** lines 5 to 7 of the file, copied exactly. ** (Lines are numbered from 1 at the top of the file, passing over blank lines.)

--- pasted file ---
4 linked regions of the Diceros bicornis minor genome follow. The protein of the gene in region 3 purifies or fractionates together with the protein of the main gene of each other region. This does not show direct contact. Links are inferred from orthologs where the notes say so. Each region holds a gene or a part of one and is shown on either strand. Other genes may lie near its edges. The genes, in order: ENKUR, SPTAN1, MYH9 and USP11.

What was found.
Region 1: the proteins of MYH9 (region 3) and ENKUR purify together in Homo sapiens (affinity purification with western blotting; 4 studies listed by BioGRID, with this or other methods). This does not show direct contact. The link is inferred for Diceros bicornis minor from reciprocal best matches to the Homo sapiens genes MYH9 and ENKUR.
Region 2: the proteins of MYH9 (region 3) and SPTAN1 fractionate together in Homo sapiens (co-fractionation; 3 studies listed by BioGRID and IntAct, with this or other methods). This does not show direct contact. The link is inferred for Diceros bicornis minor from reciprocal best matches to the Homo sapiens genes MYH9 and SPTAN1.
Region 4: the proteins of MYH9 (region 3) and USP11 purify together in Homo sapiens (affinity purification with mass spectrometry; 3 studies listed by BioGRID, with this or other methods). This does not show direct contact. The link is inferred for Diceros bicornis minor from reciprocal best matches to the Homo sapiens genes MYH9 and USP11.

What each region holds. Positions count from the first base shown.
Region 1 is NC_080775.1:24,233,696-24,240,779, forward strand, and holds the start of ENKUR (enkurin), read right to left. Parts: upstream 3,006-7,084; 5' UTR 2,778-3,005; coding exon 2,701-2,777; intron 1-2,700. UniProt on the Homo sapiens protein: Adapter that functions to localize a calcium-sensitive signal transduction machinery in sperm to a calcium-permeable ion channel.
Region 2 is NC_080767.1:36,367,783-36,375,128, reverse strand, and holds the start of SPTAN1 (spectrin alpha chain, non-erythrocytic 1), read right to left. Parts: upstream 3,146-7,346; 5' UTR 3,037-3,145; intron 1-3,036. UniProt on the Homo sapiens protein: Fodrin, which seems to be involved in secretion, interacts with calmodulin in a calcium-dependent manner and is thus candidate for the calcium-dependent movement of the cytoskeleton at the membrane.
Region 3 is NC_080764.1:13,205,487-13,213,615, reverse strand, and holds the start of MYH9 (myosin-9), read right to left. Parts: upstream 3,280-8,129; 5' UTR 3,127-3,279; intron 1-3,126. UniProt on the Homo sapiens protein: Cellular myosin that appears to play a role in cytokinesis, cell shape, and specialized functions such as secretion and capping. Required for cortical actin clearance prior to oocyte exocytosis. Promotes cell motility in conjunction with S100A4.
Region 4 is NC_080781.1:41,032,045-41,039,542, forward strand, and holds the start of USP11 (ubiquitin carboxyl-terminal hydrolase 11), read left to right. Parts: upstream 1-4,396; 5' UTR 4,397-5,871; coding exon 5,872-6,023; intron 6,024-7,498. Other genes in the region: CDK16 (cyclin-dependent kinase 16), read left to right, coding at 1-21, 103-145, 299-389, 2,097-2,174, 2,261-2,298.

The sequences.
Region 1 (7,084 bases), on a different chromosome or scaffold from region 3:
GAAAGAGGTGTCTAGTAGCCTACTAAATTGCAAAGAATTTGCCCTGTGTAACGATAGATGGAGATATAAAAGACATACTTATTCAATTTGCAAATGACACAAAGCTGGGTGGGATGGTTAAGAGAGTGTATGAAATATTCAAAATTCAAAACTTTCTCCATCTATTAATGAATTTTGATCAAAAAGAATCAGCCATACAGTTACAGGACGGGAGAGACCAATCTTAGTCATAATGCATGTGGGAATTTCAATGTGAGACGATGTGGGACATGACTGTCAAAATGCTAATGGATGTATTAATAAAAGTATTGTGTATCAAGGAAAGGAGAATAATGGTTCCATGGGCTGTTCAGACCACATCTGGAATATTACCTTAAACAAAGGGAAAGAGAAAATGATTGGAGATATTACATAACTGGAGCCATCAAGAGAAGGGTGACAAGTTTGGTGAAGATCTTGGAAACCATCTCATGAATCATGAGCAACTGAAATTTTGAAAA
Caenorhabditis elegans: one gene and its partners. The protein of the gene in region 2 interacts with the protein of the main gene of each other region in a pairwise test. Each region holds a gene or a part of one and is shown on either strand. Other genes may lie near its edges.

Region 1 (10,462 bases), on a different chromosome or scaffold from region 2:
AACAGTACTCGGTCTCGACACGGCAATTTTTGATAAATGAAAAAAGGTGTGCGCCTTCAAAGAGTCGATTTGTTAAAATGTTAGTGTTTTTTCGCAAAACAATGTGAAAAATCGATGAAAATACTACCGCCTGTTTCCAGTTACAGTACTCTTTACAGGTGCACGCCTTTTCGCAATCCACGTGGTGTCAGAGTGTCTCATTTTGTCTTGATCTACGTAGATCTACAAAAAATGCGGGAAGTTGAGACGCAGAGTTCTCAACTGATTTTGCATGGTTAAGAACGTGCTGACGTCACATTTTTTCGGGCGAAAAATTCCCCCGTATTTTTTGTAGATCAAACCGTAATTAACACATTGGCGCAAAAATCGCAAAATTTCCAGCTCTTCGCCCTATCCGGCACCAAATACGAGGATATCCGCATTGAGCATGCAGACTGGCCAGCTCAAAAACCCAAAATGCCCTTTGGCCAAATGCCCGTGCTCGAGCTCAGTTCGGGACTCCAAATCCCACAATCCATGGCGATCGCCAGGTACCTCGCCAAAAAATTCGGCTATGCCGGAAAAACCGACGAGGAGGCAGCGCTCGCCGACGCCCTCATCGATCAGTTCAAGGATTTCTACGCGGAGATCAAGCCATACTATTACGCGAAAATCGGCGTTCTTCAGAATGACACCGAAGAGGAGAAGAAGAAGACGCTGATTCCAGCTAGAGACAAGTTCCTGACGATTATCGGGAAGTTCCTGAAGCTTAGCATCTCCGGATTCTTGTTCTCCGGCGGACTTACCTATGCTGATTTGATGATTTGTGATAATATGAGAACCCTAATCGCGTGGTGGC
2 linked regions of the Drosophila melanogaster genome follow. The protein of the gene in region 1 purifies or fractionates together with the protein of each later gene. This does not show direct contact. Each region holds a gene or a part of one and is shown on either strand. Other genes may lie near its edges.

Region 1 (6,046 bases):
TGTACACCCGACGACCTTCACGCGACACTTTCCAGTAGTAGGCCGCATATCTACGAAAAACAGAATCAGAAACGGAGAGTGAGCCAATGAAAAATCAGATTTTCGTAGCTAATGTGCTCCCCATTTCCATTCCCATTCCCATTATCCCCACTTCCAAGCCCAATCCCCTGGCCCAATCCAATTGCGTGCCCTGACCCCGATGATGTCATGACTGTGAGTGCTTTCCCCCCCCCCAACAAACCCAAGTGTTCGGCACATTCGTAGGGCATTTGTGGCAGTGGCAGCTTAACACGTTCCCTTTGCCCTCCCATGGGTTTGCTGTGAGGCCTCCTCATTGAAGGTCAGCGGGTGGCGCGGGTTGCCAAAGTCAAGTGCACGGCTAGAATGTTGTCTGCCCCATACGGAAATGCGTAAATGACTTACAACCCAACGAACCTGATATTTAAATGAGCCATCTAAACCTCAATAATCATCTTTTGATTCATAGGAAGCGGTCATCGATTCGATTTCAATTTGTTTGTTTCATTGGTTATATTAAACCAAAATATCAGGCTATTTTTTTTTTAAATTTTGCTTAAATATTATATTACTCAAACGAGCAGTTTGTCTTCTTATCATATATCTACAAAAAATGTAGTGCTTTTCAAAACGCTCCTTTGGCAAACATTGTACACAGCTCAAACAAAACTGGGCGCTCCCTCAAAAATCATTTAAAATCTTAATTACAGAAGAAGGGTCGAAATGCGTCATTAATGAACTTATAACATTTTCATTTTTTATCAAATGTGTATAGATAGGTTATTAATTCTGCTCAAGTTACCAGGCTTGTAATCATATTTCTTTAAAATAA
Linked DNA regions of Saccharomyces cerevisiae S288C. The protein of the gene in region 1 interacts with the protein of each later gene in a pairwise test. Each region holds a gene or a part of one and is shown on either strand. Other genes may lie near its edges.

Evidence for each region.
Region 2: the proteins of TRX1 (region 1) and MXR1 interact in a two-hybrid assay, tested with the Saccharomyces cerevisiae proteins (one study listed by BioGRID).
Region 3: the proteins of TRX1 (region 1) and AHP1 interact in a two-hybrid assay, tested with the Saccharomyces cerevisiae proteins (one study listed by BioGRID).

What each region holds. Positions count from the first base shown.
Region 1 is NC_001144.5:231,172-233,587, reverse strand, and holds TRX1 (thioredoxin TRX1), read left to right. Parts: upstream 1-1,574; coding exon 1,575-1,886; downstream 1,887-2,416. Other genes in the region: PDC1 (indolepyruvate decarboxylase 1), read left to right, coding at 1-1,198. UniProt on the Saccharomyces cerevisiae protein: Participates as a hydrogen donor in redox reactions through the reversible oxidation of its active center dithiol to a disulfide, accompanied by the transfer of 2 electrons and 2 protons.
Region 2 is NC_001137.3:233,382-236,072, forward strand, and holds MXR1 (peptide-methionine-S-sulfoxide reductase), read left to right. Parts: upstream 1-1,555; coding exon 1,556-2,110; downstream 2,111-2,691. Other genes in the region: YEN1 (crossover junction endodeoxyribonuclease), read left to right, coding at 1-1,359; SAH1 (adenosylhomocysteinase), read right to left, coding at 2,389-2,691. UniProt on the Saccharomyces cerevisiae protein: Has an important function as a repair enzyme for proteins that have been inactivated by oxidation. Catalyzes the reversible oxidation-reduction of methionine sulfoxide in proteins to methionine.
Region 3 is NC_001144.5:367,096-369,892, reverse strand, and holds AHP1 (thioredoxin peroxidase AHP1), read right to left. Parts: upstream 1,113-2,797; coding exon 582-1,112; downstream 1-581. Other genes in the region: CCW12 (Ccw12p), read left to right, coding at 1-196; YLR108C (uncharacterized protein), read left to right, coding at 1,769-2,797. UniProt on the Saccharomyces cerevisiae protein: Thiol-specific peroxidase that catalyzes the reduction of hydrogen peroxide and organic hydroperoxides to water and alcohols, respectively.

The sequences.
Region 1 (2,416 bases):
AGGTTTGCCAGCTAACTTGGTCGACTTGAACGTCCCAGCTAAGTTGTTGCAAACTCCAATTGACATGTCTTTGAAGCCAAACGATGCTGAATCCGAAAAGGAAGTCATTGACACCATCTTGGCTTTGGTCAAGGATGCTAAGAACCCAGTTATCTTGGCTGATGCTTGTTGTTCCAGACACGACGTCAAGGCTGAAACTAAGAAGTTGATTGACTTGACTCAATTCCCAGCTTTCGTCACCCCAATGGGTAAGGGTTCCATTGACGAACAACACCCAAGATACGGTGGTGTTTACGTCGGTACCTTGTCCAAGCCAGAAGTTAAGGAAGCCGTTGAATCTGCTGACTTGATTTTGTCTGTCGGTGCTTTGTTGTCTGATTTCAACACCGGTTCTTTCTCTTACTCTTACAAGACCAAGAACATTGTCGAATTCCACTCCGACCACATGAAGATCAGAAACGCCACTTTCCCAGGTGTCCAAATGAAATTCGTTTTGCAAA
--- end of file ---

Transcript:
Region 4: the proteins of MYH9 (region 3) and USP11 purify together in Homo sapiens (affinity purification with mass spectrometry; 3 studies listed by BioGRID, with this or other methods). This does not show direct contact. The link is inferred for Diceros bicornis minor from reciprocal best matches to the Homo sapiens genes MYH9 and USP11.

What each region holds. Positions count from the first base shown.
Region 1 is NC_080775.1:24,233,696-24,240,779, forward strand, and holds the start of ENKUR (enkurin), read right to left. Parts: upstream 3,006-7,084; 5' UTR 2,778-3,005; coding exon 2,701-2,777; intron 1-2,700. UniProt on the Homo sapiens protein: Adapter that functions to localize a calcium-sensitive signal transduction machinery in sperm to a calcium-permeable ion channel.